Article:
Flower children, crazy mystics, artists en tout genre, eccentrics and dissidents, strange healing rituals and prayers… you’re in for a beatnik treat.
“Malibu Song” by Natalie Lettner and Werner Hanak, produced between 2002 and 2006 just had its US premiere at the Goethe Institute on October 30th 2008, as part of the Made in Austria series, presented in collaboration with the Austrian Consulate.
It chronicles the eviction process of a tight community of artists living on the Rodeo Grounds in Lower Topanga, whose land is purchased by the California State Parks. It draws affectionate portraits of many different and unique characters going through this uprooting. Some of them have lived there for thirty or forty years and here must lose their home and way of life, “their deep roots yanked up” in Herb’s words.
While it does deal with painful loss, the film is not a whimpering or melodramatic piece however, rather a celebration of these creative neighbors and their fairy land bubble.
Norton is a lifeguard and artist but really, he is a superhero who travels to the center of the Earth to save the universe.
James, the smelly poet (at least, in one scene) and painter brought to light by Andy Warhol years back, and Pablo, handsome nature child, poet and publisher, both recount their fairy tales of the Rodeo Grounds.
Baretta sings the Malibu song in his baritone voice. He’s a big-bellied man, he lives in a shack with his radio and there’s a veladora on his table and an assortment of varied things outside the shack – useless to the profane but surely treasures. (One is bound to suspect he must be a superhero too.)
Everyone here seems to be a collector of overlooked treasures.
Herb Bermann lives “on the outskirts of the Milky Way most of the time…” He is an awarded writer, some of his poems were used as lyrics for Captain Beefheart. He recalls some of the many talents coming through Topanga – Neil Young, Linda Ronstadt, the Mamas and Papas to name a few.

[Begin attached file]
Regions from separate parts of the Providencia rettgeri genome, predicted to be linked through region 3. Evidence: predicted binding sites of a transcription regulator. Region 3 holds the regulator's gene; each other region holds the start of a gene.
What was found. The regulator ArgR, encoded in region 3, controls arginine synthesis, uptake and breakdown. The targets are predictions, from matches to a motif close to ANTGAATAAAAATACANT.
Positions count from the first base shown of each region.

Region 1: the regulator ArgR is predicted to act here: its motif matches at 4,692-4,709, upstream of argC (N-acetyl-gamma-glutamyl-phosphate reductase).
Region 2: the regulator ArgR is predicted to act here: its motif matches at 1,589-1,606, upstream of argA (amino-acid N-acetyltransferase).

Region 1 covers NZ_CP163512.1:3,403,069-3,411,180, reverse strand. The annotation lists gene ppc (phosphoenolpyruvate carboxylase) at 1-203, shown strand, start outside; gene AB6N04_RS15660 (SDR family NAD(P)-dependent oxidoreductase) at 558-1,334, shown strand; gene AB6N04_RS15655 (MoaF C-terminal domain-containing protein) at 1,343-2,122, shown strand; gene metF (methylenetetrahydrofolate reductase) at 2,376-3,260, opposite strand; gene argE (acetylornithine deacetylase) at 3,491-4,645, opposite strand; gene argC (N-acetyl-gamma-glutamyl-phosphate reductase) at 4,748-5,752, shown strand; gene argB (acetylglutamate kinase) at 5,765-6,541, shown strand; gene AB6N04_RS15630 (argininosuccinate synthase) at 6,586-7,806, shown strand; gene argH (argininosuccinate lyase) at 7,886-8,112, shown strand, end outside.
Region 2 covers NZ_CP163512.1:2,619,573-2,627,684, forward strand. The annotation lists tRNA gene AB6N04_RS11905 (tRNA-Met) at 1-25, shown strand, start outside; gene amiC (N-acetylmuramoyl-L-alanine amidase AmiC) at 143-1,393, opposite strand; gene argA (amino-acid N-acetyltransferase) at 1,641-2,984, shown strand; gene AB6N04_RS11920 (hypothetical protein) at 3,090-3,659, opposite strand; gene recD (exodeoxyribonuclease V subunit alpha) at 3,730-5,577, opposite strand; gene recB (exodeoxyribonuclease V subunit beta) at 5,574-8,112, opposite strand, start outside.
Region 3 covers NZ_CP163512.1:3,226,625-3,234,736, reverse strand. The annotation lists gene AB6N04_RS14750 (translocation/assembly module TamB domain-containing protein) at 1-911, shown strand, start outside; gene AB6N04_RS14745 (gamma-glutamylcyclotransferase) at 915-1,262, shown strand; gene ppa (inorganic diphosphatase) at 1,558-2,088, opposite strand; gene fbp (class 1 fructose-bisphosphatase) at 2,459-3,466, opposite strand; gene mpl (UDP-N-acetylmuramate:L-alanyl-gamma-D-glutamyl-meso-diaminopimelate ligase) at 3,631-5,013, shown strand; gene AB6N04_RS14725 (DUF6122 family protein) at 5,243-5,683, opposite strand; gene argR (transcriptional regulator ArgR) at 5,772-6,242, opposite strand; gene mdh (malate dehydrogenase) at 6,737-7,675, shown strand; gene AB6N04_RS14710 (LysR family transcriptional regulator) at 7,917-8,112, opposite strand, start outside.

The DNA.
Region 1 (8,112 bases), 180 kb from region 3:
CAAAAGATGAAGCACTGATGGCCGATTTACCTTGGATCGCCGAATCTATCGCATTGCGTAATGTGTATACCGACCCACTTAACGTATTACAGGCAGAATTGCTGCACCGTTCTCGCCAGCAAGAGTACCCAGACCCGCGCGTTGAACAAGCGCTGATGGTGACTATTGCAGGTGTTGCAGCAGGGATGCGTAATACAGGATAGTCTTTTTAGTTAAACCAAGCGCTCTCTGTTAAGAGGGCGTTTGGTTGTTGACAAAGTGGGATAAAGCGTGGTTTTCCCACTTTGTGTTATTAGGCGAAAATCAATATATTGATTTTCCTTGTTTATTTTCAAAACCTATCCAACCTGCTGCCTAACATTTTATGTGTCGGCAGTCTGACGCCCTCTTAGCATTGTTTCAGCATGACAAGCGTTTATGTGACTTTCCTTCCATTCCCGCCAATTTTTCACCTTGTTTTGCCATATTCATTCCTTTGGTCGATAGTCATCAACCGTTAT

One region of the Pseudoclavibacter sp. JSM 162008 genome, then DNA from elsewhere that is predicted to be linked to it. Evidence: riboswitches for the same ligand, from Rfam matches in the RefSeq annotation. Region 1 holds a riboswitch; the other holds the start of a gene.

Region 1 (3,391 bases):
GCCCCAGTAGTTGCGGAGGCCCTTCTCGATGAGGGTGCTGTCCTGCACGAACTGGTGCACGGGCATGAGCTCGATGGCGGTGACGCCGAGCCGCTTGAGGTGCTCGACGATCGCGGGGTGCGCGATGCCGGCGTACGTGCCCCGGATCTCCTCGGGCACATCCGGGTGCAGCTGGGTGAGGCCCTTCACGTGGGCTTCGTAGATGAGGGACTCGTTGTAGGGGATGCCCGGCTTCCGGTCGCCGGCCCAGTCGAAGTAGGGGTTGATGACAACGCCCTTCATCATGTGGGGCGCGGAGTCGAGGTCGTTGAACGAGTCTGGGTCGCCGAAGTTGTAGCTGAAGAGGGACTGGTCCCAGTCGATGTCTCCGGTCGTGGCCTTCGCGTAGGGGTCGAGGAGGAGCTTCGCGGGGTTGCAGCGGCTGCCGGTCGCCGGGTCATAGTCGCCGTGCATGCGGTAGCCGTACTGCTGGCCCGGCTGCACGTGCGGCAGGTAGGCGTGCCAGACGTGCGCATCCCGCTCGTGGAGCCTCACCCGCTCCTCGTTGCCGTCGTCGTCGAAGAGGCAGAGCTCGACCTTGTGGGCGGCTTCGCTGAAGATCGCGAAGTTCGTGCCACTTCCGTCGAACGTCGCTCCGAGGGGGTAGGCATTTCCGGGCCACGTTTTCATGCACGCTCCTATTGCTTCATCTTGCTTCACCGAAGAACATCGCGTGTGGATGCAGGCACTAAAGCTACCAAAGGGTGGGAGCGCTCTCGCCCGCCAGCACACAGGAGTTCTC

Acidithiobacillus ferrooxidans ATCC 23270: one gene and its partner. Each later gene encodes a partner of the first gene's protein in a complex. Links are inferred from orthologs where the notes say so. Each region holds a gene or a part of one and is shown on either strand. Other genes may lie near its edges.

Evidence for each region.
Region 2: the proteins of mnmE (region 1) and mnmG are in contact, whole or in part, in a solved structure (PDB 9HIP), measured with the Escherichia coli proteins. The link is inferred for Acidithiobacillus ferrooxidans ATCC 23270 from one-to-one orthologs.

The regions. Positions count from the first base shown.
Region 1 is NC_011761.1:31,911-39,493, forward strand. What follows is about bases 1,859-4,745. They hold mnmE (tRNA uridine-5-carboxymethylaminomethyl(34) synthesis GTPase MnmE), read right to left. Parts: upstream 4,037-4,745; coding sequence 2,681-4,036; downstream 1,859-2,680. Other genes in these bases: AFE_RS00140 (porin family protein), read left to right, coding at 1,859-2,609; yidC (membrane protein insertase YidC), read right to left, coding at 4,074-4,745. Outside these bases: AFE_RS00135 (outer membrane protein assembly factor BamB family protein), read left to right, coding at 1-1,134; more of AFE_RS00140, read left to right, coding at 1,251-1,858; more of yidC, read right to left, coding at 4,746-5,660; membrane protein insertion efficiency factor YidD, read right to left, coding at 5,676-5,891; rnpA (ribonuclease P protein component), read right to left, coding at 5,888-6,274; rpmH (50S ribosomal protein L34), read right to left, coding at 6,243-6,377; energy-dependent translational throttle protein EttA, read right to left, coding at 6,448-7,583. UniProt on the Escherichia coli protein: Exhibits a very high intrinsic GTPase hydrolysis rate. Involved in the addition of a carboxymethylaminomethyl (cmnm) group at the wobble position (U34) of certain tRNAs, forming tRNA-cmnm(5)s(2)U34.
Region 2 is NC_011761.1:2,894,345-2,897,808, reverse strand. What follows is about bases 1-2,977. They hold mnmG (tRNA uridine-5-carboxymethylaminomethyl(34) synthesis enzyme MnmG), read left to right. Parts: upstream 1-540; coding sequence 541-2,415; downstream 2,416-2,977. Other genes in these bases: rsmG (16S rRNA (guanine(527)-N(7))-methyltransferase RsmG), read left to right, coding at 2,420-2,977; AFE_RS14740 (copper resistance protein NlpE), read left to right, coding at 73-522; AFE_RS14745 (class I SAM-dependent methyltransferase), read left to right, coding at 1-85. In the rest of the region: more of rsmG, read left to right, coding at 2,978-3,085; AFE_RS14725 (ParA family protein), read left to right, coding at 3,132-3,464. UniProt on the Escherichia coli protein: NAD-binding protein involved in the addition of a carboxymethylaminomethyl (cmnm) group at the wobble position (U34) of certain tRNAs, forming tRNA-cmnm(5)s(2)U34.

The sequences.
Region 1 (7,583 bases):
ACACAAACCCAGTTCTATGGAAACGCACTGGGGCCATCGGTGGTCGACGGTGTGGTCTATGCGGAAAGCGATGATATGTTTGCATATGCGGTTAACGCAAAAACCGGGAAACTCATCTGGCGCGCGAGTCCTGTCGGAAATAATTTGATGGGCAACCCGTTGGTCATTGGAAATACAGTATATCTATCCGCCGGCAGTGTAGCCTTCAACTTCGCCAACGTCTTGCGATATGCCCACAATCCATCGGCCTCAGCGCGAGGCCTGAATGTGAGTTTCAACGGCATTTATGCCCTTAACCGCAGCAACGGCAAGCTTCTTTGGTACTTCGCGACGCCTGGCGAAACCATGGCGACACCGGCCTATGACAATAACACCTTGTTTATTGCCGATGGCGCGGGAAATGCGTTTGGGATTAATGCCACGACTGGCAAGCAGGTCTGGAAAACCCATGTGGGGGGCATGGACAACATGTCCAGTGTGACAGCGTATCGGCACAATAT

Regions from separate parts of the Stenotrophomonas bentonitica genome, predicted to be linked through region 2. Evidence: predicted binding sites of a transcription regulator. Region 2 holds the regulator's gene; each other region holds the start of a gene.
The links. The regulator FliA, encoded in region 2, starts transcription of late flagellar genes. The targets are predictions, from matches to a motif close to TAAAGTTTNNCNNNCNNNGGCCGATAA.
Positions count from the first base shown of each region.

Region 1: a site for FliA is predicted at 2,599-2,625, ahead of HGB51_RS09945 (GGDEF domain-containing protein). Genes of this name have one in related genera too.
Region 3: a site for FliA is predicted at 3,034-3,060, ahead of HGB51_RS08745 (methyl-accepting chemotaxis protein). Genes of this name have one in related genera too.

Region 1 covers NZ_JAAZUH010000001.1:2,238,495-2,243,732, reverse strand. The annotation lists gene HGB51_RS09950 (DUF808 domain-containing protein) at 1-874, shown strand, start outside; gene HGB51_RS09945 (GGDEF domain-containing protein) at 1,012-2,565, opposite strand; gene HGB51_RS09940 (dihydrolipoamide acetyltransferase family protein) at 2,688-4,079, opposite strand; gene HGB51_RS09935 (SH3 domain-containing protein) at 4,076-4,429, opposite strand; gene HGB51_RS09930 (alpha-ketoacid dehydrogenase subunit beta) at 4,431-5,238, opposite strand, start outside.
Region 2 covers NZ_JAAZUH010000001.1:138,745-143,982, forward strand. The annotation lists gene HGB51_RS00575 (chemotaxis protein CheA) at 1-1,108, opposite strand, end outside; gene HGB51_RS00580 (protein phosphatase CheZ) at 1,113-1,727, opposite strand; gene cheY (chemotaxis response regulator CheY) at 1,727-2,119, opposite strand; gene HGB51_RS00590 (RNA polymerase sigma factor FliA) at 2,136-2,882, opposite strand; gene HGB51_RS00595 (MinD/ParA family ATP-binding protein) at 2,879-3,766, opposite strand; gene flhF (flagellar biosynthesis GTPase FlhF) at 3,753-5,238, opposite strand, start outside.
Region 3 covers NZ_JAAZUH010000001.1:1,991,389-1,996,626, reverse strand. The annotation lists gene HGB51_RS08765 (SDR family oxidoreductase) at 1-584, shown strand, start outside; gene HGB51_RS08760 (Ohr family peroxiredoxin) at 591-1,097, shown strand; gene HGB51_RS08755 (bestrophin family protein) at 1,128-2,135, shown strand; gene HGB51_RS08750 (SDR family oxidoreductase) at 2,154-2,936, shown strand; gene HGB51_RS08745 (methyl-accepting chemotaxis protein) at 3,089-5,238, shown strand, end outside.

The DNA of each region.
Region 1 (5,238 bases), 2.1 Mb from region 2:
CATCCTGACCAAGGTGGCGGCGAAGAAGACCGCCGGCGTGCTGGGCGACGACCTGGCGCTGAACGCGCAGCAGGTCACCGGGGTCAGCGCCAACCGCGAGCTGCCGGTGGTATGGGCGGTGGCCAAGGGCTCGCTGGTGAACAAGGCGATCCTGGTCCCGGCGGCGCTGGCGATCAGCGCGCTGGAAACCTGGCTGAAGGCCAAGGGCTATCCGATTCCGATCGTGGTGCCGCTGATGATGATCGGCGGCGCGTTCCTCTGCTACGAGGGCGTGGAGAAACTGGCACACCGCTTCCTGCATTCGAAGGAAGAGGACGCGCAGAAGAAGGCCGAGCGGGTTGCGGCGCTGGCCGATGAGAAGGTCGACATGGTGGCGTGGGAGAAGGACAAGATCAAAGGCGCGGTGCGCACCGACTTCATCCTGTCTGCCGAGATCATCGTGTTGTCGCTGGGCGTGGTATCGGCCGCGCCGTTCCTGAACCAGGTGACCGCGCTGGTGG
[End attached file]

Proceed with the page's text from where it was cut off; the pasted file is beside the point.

And there’s Carole, the pretty flower child with the true hippie spirit, who came one night in 68 or 69 and stayed since; Larry, the mad uncle who invented the flying sword; determined Coliena; the girl who jumps on the trampoline throughout the movie, Pablo’s sister; and a few more.
The houses, the land have their own tangible life as well, as Werner Hanak, one of the filmmakers, explains in the Q&A.
The Rodeo Grounds were rodeo grounds in the 1800s, then a Japanese fisherman village in the early 1900s, a resort for actors like Chaplin or Humphrey Bogart in the 50s, then purchased by the Athletic club and rented to this community of artists, and now purchased by the California State Parks. They are not the most hospitable though – floods, fires, earthquakes are common.
We have entered another zone, a different world. The mover comes, hired to pack the precious belongings for the departure. He seems so incongruous, so out of place with his little beeping machine that keeps some sort of inventory or whatever it does. He contrasts with the philosophy here.
James carefully chooses his words to describe it:
“Life’s about being a lazy poet. Life was not given to us to be productive.”
Yet, these are all vibrant artists, producing poetry every moment.
He’s figured out that art is stupid but you still have to do it, Norton says about James.
Norton paints on glass panes. His paintings are live and constantly shifting, constantly changing, evoking impermanence. One picture fades into a new one and a new one and another. It seems like a good parallel for the Rodeo Grounds, which shifted from rodeo grounds to Japanese village to artist community to state park, in progress, in constant progress, evolution…
The Austrian Consulate will present four more films from Austria to be screened these next two Thursdays at the Goethe Institute. Please visit the Goethe Institute’s website for more information or click here.
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